Alcoholism that contributed to worker's death was related to workplace injury: Court

Court of Appeal upholds decision that worker’s back injury caused him to abuse alcohol, which led to a liver transplant that was a factor in his death
|employmentlawtoday.com

The Nova Scotia Court of Appeal has upheld a decision by the province’s Worker’s Compensation Appeals Tribunal that pain from a workplace injury was a factor in an alcoholic’s death.

Gerard O’Neill worked for the Cape Breton Development Corporation (CBDC), a crown corporation in Nova Scotia. He was assessed with having a permanent medical impairment by the Nova Scotia Workers’ Compensation Board as the result of a back injury he suffered at work in 1975.

O’Neill developed other medical conditions, including high cholesterol, diabetes and coronary artery disease. He also abused alcohol after his injury. In 2001, he submitted to the board he became an alcoholic to self-medicate himself against his back pain. He eventually underwent a liver and kidney transplant.

On May 17, 2004, O’Neill passed away at the age of 60, with coronary artery disease listed as the primary cause of death. It was also determined his transplants, though not the immediate cause of death, contributed to it.

O’Neill’s wife claimed survivor benefits under the Nova Scotia

Workers’ Compensation Act

, saying his death was the result of an injury arising out of his employment. Her claim was initially denied by the board but was approved by the appeal tribunal.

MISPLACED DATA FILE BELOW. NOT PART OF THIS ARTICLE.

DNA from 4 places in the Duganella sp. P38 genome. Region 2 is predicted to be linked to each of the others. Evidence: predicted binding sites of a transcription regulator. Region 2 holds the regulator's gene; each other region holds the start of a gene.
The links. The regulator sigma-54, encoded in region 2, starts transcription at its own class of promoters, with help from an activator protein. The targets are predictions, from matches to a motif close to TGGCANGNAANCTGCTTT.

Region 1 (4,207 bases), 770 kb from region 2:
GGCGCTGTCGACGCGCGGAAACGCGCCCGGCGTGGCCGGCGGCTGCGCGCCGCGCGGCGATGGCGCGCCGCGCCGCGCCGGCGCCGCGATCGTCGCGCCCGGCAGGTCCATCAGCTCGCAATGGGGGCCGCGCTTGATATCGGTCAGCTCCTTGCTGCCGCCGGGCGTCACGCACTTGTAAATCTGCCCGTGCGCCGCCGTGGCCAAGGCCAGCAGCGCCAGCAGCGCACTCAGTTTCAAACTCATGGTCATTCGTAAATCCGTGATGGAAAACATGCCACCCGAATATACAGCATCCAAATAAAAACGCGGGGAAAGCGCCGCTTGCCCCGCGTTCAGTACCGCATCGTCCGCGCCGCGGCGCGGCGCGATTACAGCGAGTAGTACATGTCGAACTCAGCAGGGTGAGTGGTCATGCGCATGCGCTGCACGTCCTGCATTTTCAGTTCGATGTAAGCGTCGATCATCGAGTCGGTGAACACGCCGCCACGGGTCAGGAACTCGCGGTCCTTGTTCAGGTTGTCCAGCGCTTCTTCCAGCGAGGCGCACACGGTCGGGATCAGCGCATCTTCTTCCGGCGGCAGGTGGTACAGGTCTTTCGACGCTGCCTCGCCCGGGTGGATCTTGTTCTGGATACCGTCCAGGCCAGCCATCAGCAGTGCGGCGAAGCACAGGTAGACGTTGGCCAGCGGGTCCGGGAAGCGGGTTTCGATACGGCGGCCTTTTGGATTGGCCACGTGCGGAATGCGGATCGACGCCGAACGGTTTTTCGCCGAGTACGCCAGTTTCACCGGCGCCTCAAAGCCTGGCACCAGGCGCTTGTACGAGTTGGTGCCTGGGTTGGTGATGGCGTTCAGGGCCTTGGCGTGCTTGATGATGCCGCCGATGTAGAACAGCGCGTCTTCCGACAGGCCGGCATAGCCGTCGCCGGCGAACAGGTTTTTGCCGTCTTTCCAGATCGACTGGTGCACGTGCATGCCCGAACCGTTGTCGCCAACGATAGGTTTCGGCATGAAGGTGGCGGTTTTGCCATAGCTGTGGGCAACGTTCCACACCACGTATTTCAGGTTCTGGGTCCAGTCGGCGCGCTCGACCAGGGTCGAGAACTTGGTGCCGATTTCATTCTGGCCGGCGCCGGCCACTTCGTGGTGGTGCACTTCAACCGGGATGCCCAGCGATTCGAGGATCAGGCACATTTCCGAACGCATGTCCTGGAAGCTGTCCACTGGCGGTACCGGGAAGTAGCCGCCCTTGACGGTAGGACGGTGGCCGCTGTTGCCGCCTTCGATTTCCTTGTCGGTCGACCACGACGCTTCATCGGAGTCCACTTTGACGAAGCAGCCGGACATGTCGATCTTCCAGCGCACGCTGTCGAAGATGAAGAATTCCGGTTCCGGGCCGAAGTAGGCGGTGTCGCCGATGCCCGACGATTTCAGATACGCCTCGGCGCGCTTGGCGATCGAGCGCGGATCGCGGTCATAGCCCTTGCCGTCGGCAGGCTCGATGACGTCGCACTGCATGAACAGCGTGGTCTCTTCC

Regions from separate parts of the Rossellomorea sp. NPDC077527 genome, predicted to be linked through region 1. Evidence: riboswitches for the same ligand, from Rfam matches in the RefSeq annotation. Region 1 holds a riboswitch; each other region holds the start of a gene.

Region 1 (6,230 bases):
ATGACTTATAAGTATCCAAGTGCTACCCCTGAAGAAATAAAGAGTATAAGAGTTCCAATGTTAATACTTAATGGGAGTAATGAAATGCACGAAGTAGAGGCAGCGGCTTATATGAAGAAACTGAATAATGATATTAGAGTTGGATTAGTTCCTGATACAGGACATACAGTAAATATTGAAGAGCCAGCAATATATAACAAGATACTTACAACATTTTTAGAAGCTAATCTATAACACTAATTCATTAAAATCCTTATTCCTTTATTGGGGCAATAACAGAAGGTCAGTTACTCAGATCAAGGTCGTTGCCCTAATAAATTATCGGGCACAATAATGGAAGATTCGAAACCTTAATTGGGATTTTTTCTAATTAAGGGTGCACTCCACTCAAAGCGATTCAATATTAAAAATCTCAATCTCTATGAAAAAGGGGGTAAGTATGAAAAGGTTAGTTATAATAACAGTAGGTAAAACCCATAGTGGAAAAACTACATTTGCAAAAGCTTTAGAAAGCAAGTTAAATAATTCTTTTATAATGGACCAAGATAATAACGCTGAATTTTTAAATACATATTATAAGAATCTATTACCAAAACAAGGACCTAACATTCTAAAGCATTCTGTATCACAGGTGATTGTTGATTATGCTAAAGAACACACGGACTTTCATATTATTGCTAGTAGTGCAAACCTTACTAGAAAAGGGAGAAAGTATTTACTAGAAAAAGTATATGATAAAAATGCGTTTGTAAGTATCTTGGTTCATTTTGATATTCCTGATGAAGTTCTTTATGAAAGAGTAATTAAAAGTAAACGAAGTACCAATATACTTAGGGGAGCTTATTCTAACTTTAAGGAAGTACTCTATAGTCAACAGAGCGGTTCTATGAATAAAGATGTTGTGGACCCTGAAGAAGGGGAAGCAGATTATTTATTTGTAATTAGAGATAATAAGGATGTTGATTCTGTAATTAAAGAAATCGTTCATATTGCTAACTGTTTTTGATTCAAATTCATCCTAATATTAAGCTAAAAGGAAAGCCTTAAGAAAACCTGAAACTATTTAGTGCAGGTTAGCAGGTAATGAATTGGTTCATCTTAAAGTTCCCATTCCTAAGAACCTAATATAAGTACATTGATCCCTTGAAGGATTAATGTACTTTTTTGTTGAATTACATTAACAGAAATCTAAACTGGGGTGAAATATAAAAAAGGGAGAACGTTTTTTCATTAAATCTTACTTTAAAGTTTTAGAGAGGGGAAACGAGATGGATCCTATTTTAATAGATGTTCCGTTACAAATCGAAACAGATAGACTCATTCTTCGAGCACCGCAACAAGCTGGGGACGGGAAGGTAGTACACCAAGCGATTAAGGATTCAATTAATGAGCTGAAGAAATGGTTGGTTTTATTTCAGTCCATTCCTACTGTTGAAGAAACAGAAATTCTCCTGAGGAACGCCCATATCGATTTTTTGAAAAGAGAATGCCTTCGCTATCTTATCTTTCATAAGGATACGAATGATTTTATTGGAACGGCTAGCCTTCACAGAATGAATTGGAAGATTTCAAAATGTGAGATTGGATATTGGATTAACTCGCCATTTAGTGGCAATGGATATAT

The tribunal referred to the test in assessing whether a workplace injury contributed to a worker’s death: “The compensable condition need not be the sole or even the predominant factor in a deceased worker’s death; it need only make a material contribution to the death.”

The tribunal used two medical reports that his transplant contributed to his death. The reports said the medication he took after his transplant increased his risk for organ or heart failure and the transplant was caused by his alcoholism. These reports, combined with Mrs. O’Neill’s testimony he wasn’t an alcoholic before his injury, led the tribunal to determine O’Neill’s injury “materially contributed to the occurrence or timing of his death” and his wife was entitled to survivor benefits.

CBDC appealed to the Nova Scotia Court of Appeal, arguing the tribunal shouldn’t have ruled on the case without better medical evidence and as a result it wasn’t a reasonable ruling.

The court upheld the tribunal’s decision, finding the two medical reports provided sufficient evident there was a connection between O’Neill’s injury and his death. The fact he suffered from “severe ongoing pain” which caused him to abuse alcohol and led to his liver transplant combined with the medical reports were enough to establish a link. It also found the tribunal’s decision was within the range of acceptable outcomes and met the standard of reasonableness.

The appeal was dismissed and the award of survivor’s benefits was upheld.

“There is no legally mandated hierarchy in the type of evidence that may be used to determine causation before it can make its decision,” the court said. “The determination of causation is a matter of common sense.”

For more information see:

Cape Breton Development Corp. v. Nova Scotia Workers’ Compensation Appeals Tribunal

, 2008 CarswellNS 407 (N.S. C.A.).

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